In the British Museum in London, there is an ancient Egyptian coffin lid that belonged to a high-ranking woman exhibited. Multiple misfortunes are attributed to it. The most famous of these is the belief it caused the sinking of the Titanic.
Within its collection of Egyptian antiquities, the museum houses a very special guest. There is a painted anthropomorphic covering of wood and plaster which once covered the mummy of a woman – possibly a priestess of Amun-Ra.
The artefact was known years ago as the “unlucky mummy”, although, in reality, such a mummy does not exist. It is only a coffin lid.
The “unlucky mummy” is exhibited in a display case in room 62 of the museum with the identification number 22542. It measures 1.62 meters and is both painted in bright colors and covered with hieroglyphic inscriptions.
Additionally, the coffin lid depicts a female representation wearing a wig and a large necklace. What is most curious is the hands, which are placed in a strange way and rise horizontally from her chest with the palms facing out. This piece dates from the end of the 21st dynasty (950–900 BC).
A cursed piece
But why was it given such a dire name? It seems that this priestess, who has a bad habit of hanging around the museum at night, is credited with the thousand and one misfortunes that befell her successive owners, and to those who tried to tell the story of her evils – including some intrepid reporters.
Those such as Yeats, Conan Doyle, and Henry Rider Haggard made reference to the “unlucky mummy”; even a newspaper as respected as The Times published an article about her in 1921.
Thomas Douglas Murray, a member of a group of English travelers in Thebes between 1860 and 1870, acquired the artefact from grave robbers.
The trip back to London with the artefact was anything but quiet. Both Murray and his companions suffered various disasters: one went into the desert and never reappeared; another lost an arm when a servant accidentally shot him.
In the end, the artefact ended up in the hands of Mrs. Warwick Hunt, sister to one of the victims of the priestess’s evil actions.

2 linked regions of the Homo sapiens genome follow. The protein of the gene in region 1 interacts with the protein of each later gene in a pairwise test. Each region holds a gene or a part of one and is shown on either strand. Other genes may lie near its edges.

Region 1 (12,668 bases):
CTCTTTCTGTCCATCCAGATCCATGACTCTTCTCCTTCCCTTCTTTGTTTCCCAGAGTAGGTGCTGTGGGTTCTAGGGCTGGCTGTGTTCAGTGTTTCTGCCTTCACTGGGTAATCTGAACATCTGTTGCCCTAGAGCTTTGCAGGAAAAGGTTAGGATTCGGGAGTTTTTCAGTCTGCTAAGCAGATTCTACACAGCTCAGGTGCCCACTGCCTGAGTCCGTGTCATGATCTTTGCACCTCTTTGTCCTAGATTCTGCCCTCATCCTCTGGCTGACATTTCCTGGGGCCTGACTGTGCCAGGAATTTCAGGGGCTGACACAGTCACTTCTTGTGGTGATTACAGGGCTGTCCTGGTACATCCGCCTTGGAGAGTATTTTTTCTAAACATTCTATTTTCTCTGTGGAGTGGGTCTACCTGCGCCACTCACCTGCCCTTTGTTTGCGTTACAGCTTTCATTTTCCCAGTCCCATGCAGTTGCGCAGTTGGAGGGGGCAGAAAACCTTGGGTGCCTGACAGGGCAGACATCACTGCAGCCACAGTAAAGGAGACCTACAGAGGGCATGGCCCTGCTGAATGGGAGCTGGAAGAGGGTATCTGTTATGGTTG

But the inhabitants of her house soon also began to suffer a series of misfortunes, so she decided to donate the object to the British Museum in 1889.
In the museum, it continued to cause disaster. Some were less notable, such as the falls of tourists. However others were more terrible. This includes the deaths of a photographer who tried to take a photograph of the artefact, and journalist Bertram Fletcher Robinson – who died in 1907 from a fever that some said was caused by the mummy, since he had dared to disclose its alleged curses.
Accused of sinking the Titanic
But the most fascinating story surrounding this piece is the one that claims the artefact was the cause of the sinking of the Titanic, jewel of the White Star shipping company, which sank in the North Atlantic on April 12, 1912. How did such a story arise?
The legend about a cursed mummy on the ship was reportedly released by journalist and spiritualist William T. Stead, who was traveling aboard the Titanic (and unfortunately did not survive).
Sitting with other travelers in the smoking lounge, Stead recounted a scary tale starring the exploits of the cursed mummy, adding that it was traveling aboard the ship, sent by its new owner, an American billionaire, to his country.
After the sinking, another incredible story emerged about the adventures of the “unlucky mummy”.
According to this, the object floated and was collected by a Salvamento company, who took it to the USA and tried to return it to its owner, who was in London.
But the ship carrying the “unlucky mummy” back to England, the Empress of Ireland, also sank, and the coffin was again retrieved from the waters. But the tragedies would not end there.
The mummy was handed over to Emperor Wilhelm in Germany, and shortly afterwards the First World War began.
Obviously, there is all kinds of mixed information about the coffin cover of the supposed priestess of Amun-Ra, some true, others rumor, and many nonsense – but this is all part of the tradition of the curses of ancient Egyptian mummies, which stand the test of time.
In any case, there is no trace of the amulet that, according to some rumors, the priestess wore while praying: “Wake up from your prostration and the ray of your eyes will annihilate all those who want to take possession of you.”
The beautiful coffin in room 62 of the British Museum continues to observe visitors with its half smile and friendly expression, and it has been a long time since any disaster has befallen any of the thousands of tourists who visit the museum every day.
In fact, most pass in front of the “unlucky mummy” and don’t even stop to take a cursory glance…
Source: Carme Mayans, National Geographic